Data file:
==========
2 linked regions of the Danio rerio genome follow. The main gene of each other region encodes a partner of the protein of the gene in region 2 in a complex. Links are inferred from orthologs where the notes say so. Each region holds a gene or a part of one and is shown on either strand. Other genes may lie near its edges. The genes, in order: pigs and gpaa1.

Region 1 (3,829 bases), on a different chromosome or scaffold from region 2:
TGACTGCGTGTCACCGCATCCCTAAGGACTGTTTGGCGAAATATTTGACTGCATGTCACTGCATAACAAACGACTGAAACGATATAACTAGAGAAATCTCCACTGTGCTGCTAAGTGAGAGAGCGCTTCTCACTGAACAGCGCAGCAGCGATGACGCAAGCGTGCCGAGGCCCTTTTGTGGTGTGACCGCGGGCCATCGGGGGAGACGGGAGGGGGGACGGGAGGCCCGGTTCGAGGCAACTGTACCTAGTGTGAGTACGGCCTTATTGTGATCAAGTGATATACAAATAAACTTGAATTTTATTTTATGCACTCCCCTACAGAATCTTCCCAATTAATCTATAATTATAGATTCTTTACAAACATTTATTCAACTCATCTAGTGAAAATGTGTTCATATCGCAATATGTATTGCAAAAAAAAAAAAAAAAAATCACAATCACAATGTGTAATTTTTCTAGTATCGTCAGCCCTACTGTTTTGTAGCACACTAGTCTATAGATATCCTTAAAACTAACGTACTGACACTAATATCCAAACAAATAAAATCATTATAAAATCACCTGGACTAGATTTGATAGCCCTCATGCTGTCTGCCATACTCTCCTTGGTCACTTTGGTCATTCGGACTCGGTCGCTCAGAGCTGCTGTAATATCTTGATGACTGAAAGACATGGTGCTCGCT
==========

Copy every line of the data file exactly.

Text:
2 linked regions of the Danio rerio genome follow. The main gene of each other region encodes a partner of the protein of the gene in region 2 in a complex. Links are inferred from orthologs where the notes say so. Each region holds a gene or a part of one and is shown on either strand. Other genes may lie near its edges. The genes, in order: pigs and gpaa1.

Region 1 (3,829 bases), on a different chromosome or scaffold from region 2:
TGACTGCGTGTCACCGCATCCCTAAGGACTGTTTGGCGAAATATTTGACTGCATGTCACTGCATAACAAACGACTGAAACGATATAACTAGAGAAATCTCCACTGTGCTGCTAAGTGAGAGAGCGCTTCTCACTGAACAGCGCAGCAGCGATGACGCAAGCGTGCCGAGGCCCTTTTGTGGTGTGACCGCGGGCCATCGGGGGAGACGGGAGGGGGGACGGGAGGCCCGGTTCGAGGCAACTGTACCTAGTGTGAGTACGGCCTTATTGTGATCAAGTGATATACAAATAAACTTGAATTTTATTTTATGCACTCCCCTACAGAATCTTCCCAATTAATCTATAATTATAGATTCTTTACAAACATTTATTCAACTCATCTAGTGAAAATGTGTTCATATCGCAATATGTATTGCAAAAAAAAAAAAAAAAAATCACAATCACAATGTGTAATTTTTCTAGTATCGTCAGCCCTACTGTTTTGTAGCACACTAGTCTATAGATATCCTTAAAACTAACGTACTGACACTAATATCCAAACAAATAAAATCATTATAAAATCACCTGGACTAGATTTGATAGCCCTCATGCTGTCTGCCATACTCTCCTTGGTCACTTTGGTCATTCGGACTCGGTCGCTCAGAGCTGCTGTAATATCTTGATGACTGAAAGACATGGTGCTCGCT